29 March 2006

Icons, power, and vulgar acceptance

Remember before everyone "knew" that Desert Storm and affiliated military endeavours in the Middle East were "all about the oil." I remember talking about it and receiving accusatory looks, like I was a fucking hippie or conspiricy theorist or something. (In itself, it's too bad people are thought frauds if they're interested in conspiracies. Seriously, people have conspired for millennia. So why are those who study it apparently kooky? Anyone interested, read The Prince, by Niccolò Machiavelli.)

Anyhow, I came across this on RINF today: "CNN Fears 9/11 Truth"

This comes at an interesting time, as I just watched the 9/11 documentary, Loose Change: Second Edition, a couple months ago. Now, please, I urge everyone to rent, order, rip, or download the documentary torrent. The filmmakers urge you to do the same. This is not a venture for capital, it's an effort of those involved to get their truth out.

The gist of the RINF piece is that CNN was to broadcast a special dealing with the 9/11 cover-up:

Hicks, a published author on the 9/11 cover-up as well as a Green Party senatorial candidate in New York was slated to appear with Asner on the program to discuss 9/11. Infowars confirmed with sources at CNN the segment was cancelled because another guest who had agreed to appear as an opposition voice to Hicks and Asner refused to participate the interview at the last moment. The CNN source further indicated that the opposition guest was none other than a former member of the Keene 9/11 whitewash Commission.

I was unaware of it until I read this, but I guess Charlie Sheen made some comments about the 9/11 whitewash. This has spurred other celebrities:

Award winning actor, director, producer, and pioneering anti-Iraq War activist Ed Asner is scheduled to appear live on the CNN Headline News program Showbiz Tonight (6pm CST). Asner is reportedly going on to support Charlie Sheen’s bold and brave stance calling for a real investigation of the events on September 11th, 2001 as well as to raise his own questions.

Also on Showbiz Tonight on March 27, actress Sharon Stone defended Sheen and his First Amendment right to speak out saying that he is brave and that it is important to confront authority.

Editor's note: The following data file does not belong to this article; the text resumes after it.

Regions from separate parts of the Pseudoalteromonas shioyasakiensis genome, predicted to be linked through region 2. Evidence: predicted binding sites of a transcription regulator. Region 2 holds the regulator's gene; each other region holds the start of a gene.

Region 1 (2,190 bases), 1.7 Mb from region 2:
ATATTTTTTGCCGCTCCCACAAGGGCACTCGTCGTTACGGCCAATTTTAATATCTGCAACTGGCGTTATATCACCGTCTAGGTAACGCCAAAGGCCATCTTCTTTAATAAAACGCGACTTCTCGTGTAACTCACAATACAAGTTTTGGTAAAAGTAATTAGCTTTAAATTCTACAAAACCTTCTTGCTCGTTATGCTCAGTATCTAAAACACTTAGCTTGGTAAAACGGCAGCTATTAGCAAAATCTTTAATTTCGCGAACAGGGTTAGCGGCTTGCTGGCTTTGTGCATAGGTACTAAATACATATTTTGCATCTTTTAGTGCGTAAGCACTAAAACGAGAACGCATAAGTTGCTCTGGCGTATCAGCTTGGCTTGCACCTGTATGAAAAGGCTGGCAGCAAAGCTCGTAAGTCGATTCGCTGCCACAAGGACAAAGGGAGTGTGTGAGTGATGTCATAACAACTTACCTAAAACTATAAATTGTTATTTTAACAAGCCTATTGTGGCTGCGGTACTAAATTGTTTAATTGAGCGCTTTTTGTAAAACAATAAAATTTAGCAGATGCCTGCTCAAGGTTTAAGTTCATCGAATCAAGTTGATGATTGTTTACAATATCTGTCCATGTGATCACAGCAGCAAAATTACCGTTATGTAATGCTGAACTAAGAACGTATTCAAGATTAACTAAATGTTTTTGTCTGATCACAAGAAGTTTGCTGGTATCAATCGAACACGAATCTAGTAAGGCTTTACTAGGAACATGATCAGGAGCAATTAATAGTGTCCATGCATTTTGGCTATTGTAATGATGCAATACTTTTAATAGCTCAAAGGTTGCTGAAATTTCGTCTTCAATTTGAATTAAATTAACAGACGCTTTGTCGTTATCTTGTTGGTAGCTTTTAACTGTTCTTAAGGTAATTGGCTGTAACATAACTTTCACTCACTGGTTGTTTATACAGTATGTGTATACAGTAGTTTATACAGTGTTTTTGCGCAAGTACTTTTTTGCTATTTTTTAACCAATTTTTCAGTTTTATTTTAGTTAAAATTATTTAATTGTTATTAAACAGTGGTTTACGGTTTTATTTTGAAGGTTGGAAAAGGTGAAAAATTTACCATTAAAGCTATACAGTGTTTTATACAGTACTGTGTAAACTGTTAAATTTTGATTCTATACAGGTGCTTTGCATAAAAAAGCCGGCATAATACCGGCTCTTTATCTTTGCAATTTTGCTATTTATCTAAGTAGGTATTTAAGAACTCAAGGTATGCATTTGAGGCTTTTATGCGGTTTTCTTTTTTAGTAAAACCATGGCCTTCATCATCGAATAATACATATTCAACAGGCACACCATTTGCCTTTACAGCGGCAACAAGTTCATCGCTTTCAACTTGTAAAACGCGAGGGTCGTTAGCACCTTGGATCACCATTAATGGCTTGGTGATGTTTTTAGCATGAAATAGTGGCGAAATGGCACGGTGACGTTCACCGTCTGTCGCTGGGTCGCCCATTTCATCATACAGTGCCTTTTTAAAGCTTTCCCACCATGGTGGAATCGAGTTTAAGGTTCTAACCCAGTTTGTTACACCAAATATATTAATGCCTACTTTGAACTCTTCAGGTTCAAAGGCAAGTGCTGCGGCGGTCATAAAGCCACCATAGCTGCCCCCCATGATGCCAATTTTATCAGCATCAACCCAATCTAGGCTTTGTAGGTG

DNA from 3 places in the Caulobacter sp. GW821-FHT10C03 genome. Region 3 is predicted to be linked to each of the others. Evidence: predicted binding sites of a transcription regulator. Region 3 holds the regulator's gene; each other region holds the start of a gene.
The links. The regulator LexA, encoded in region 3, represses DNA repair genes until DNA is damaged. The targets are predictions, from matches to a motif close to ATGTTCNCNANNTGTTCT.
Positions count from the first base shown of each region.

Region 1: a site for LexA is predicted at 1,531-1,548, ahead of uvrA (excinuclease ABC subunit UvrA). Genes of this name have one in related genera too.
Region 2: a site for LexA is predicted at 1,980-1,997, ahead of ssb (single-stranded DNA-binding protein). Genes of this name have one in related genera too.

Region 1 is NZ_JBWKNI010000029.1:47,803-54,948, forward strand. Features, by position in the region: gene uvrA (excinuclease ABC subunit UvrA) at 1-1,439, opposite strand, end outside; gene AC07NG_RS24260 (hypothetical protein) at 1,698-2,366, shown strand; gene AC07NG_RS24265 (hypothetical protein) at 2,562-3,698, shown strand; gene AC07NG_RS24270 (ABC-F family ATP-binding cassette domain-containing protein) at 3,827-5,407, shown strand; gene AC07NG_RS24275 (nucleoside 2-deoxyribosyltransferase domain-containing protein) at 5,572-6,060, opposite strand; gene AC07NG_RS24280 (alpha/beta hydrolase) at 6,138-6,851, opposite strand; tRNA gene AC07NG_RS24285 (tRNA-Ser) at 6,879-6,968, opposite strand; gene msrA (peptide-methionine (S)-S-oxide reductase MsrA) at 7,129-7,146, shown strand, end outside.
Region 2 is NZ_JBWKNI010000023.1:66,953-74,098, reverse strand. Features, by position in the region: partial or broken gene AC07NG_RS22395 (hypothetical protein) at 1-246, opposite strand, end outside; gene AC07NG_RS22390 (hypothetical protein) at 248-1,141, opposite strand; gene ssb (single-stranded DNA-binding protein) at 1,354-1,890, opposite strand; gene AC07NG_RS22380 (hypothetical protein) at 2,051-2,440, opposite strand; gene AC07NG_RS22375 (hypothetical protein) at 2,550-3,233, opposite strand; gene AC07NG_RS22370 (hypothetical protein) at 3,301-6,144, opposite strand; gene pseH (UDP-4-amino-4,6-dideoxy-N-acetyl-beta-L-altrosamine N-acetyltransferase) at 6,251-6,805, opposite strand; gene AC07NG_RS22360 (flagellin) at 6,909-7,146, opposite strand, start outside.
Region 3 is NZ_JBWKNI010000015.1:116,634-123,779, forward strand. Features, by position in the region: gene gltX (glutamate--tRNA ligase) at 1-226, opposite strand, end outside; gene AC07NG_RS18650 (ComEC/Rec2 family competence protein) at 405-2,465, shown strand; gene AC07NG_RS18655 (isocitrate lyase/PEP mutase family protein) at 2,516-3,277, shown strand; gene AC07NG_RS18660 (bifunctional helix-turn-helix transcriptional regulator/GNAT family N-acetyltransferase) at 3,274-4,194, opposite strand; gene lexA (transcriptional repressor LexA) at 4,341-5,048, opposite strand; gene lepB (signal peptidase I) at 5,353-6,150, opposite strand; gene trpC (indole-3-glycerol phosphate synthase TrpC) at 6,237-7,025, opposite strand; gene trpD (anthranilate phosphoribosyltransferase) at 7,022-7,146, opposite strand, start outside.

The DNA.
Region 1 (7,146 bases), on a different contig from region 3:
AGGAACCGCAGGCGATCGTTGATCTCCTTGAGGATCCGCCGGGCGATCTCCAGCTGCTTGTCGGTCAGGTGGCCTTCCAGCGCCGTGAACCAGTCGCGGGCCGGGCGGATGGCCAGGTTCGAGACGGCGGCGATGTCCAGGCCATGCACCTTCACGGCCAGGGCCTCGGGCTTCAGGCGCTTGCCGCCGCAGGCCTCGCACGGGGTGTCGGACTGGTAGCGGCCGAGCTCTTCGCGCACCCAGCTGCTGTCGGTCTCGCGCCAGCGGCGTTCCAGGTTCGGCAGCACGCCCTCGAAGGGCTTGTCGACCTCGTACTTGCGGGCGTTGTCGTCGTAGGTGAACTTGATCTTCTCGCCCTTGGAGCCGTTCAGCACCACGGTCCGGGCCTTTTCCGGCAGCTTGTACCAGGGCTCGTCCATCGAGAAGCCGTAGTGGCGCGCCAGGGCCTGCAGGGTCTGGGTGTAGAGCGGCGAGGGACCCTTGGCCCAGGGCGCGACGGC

Asner and Sheen are just two more of many celebrities who have already come forward to question the official story of what happened on 9/11.

Actor James Woods began questioning the official fable in the first weeks right after 9/11. X-Files and Lone Gunmen star Dean Haglund has already gone public on the Alex Jones Show (December 18, 2004) questioning the official story. Actor Ed Begley, Jr. hosted a 9/11 Truth Symposium in New York City several months ago.

And we have recently confirmed that one of the world’s most popular and beloved musicians is awake to the truth about 9/11 and in the very near future may be going public.

Many more major stars who are considering going public have contacted us in recent days.

Delta Force Founder Eric Haney has spoken out in the press about the “War on Terrorism” being bogus and how there is no real threat to the United States.

So this is a further look at power. Control and sway of the census prerogative through popular opinion… or whatever. The icon, which is the celeb, represents a part of the individual that they are missing — some weird sort of puzzle piece, missing from their psyche. Or perhaps under-developed is a better term.

The icon makes a decision, and consequently the decision is made for thousands, nay millions, of others. This also happens very often within families, relationships, and groups of peers or at work.

Not altogether a bad thing, I suppose. It shows how much more similar we are to an ant hill than a society capable of free thought. (If we were capable of being responsible for our own thoughts, we'd all be chillaxing in a libertarian or anarchist society. But we don't. So stop dreaming.)